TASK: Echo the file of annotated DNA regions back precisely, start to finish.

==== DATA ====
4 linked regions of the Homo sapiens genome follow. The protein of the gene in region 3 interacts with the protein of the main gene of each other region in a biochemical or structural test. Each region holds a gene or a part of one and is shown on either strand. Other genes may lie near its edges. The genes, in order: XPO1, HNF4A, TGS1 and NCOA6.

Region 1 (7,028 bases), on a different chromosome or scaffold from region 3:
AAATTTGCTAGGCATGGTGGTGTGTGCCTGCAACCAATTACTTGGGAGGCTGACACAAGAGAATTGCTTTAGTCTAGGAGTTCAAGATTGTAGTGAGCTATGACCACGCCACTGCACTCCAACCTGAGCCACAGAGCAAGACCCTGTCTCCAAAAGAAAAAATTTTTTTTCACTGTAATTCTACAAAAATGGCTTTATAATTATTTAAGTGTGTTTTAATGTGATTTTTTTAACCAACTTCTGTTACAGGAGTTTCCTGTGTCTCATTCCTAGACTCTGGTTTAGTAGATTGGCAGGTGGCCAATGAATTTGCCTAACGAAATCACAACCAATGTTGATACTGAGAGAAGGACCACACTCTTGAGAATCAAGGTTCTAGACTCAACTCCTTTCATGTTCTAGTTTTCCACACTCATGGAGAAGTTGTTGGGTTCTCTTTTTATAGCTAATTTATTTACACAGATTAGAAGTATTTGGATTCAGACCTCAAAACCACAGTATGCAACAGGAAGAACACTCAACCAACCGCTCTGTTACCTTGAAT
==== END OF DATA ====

4 linked regions of the Homo sapiens genome follow. The protein of the gene in region 3 interacts with the protein of the main gene of each other region in a biochemical or structural test. Each region holds a gene or a part of one and is shown on either strand. Other genes may lie near its edges. The genes, in order: XPO1, HNF4A, TGS1 and NCOA6.

Region 1 (7,028 bases), on a different chromosome or scaffold from region 3:
AAATTTGCTAGGCATGGTGGTGTGTGCCTGCAACCAATTACTTGGGAGGCTGACACAAGAGAATTGCTTTAGTCTAGGAGTTCAAGATTGTAGTGAGCTATGACCACGCCACTGCACTCCAACCTGAGCCACAGAGCAAGACCCTGTCTCCAAAAGAAAAAATTTTTTTTCACTGTAATTCTACAAAAATGGCTTTATAATTATTTAAGTGTGTTTTAATGTGATTTTTTTAACCAACTTCTGTTACAGGAGTTTCCTGTGTCTCATTCCTAGACTCTGGTTTAGTAGATTGGCAGGTGGCCAATGAATTTGCCTAACGAAATCACAACCAATGTTGATACTGAGAGAAGGACCACACTCTTGAGAATCAAGGTTCTAGACTCAACTCCTTTCATGTTCTAGTTTTCCACACTCATGGAGAAGTTGTTGGGTTCTCTTTTTATAGCTAATTTATTTACACAGATTAGAAGTATTTGGATTCAGACCTCAAAACCACAGTATGCAACAGGAAGAACACTCAACCAACCGCTCTGTTACCTTGAAT